Mixwise things are very "spongy" sounding, without much articulation in the transient sounds, like the snare and the kick drum. This is often a result of having compressors set with too fast attack times, which kills transients.
EQ wise, there is a lot of muddiness in the bass/kick drum area. The low end is lacking the tightness needed for music like this. Usually this is caused by an overlapping of frequencies in the low and low-mid area, from around 60hz right up to 300hz. Sometimes, the best remedy for this is too create complimentary eq for the kick and bass - for example, scoop out the bass where you want to boost some kick drum lows (say 60hz), and scoop out the kick drum where you want the bass to be fuller (say 80/90hz). Those are not gospel, just examples btw, as the specific frequencies depend on many things, not the least being the actual tones being used and even the key of the song.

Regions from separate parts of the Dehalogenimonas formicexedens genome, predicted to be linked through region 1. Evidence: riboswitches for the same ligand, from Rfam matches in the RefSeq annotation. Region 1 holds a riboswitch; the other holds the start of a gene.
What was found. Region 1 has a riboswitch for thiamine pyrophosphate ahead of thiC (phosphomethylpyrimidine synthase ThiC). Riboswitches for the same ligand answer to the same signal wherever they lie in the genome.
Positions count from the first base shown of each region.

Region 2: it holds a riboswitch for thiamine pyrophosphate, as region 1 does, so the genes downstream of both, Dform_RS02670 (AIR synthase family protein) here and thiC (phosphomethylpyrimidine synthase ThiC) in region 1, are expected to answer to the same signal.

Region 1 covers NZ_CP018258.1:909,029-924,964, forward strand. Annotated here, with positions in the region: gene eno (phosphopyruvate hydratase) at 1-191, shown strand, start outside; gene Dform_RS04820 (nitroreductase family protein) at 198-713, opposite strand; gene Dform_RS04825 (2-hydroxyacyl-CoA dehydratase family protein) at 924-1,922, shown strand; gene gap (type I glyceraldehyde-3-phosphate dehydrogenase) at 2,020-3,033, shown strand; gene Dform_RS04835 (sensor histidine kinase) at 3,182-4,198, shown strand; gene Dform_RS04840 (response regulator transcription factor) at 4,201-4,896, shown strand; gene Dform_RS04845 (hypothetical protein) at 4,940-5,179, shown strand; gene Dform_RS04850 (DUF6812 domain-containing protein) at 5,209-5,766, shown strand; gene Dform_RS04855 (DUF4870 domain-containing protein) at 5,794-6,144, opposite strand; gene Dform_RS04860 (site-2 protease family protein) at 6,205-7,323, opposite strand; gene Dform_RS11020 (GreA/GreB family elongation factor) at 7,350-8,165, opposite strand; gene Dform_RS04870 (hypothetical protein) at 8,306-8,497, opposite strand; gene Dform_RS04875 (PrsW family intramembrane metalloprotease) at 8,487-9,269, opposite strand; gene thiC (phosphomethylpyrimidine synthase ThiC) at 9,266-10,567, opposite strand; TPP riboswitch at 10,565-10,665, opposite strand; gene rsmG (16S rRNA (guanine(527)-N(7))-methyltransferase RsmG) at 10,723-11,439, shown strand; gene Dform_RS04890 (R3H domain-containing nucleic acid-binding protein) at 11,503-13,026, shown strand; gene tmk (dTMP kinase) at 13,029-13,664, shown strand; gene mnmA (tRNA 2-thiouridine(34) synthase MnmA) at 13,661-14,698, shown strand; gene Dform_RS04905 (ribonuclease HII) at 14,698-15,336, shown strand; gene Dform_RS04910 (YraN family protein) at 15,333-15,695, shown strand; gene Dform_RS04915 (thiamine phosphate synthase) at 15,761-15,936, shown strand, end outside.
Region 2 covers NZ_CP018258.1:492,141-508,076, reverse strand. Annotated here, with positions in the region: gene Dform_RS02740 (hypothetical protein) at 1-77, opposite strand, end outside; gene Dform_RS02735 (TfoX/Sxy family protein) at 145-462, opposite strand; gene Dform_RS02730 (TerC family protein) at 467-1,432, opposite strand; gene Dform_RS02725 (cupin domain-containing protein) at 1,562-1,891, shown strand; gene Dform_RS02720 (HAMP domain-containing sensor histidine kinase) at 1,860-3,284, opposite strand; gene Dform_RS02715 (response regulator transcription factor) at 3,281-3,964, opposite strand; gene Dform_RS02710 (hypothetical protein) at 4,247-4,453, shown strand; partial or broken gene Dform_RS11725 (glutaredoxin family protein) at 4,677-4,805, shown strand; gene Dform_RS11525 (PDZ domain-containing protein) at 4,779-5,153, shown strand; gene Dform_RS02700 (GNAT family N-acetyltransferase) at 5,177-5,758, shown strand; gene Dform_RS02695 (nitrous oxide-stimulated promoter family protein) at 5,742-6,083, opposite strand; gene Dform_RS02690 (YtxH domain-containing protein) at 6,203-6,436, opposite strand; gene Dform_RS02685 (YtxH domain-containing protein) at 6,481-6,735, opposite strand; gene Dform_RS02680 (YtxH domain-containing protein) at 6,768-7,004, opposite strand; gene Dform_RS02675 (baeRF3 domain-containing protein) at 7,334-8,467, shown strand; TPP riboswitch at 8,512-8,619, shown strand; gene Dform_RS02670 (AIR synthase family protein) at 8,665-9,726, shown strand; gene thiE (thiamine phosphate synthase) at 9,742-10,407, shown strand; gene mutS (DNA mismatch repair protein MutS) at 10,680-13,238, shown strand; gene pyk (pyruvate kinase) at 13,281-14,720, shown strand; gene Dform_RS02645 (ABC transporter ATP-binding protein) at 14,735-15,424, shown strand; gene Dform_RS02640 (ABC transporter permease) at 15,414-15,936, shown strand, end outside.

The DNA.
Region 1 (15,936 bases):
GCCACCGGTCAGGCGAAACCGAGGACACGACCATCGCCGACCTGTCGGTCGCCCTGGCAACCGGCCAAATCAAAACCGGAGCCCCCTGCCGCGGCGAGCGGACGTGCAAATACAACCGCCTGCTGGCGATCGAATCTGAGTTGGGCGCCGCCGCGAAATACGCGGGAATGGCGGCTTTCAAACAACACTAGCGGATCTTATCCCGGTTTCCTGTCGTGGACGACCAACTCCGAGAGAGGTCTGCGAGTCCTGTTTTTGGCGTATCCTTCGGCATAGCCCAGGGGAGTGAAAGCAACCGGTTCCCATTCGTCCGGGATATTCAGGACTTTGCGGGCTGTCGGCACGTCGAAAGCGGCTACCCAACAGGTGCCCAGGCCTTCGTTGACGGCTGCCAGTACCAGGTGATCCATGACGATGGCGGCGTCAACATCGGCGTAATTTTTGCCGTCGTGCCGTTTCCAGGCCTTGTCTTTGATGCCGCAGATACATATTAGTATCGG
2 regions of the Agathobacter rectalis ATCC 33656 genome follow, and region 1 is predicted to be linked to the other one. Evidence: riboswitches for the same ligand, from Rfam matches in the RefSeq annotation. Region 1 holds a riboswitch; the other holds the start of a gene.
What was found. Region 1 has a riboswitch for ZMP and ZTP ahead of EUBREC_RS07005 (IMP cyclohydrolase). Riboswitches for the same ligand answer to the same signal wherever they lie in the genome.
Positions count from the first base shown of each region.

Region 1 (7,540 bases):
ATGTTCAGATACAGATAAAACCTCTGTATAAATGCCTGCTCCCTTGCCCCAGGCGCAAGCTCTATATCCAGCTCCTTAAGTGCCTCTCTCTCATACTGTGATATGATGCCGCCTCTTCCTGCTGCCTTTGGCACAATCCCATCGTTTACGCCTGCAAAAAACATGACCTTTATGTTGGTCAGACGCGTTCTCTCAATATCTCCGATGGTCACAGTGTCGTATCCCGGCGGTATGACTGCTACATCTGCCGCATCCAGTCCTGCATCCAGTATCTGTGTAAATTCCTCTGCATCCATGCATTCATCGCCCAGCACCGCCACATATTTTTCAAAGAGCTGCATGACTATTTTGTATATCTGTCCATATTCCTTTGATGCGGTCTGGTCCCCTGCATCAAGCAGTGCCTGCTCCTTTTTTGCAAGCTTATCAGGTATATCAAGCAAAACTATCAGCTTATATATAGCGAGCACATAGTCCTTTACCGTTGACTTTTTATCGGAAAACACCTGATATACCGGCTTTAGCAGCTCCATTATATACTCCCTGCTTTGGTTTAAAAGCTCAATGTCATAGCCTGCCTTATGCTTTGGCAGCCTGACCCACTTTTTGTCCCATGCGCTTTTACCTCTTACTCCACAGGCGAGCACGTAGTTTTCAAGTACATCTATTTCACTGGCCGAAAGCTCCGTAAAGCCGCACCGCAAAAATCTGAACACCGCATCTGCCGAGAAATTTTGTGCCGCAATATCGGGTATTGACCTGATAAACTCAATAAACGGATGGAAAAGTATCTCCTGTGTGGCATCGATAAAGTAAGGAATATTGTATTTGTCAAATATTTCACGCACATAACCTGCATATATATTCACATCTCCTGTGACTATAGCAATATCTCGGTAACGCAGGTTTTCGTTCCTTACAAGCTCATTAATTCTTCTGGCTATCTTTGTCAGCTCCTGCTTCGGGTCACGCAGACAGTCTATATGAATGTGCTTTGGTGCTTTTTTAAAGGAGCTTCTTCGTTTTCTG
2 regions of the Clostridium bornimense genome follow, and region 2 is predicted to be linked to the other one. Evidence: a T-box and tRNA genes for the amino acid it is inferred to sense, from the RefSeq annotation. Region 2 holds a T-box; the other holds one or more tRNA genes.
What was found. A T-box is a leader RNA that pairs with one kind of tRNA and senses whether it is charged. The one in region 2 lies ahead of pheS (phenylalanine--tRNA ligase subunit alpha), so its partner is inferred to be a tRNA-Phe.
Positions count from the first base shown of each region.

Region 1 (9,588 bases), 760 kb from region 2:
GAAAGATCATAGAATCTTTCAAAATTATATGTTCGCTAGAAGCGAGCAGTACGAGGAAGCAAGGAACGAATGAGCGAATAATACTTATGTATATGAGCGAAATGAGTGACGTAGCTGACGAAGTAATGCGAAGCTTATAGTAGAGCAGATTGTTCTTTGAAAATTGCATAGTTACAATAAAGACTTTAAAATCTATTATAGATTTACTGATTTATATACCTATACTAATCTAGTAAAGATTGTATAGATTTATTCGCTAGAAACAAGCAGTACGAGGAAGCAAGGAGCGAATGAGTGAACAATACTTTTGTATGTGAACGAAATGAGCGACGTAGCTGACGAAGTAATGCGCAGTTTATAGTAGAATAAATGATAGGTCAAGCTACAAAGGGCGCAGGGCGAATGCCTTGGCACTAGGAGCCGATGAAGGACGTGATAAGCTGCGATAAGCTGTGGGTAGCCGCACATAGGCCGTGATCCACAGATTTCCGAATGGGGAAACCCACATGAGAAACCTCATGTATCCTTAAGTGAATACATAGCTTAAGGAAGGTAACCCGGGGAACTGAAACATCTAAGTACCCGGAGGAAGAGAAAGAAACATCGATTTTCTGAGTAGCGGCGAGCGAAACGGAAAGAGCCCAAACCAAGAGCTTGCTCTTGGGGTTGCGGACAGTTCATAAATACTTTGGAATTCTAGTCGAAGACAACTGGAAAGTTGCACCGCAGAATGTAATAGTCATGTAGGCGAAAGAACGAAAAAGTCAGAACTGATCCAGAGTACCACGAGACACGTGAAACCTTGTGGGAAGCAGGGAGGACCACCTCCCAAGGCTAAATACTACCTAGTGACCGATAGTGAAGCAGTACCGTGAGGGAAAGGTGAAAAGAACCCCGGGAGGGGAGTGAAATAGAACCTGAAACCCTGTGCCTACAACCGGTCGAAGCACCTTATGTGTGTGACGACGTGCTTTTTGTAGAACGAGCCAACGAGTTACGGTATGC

This article has a good primer on this type of technique: http://www.soundonsound.com/techniques/mixing-metal
The mids of the guitars and vocals sound reasonable, so I would venture that the biggest hurdle you face mixing on your headphones at present is accurately hearing the low end. This is a common problem with headphone mixing. That said, it's certainly not impossible to overcome, as I've heard many excellent mixes done on headphones.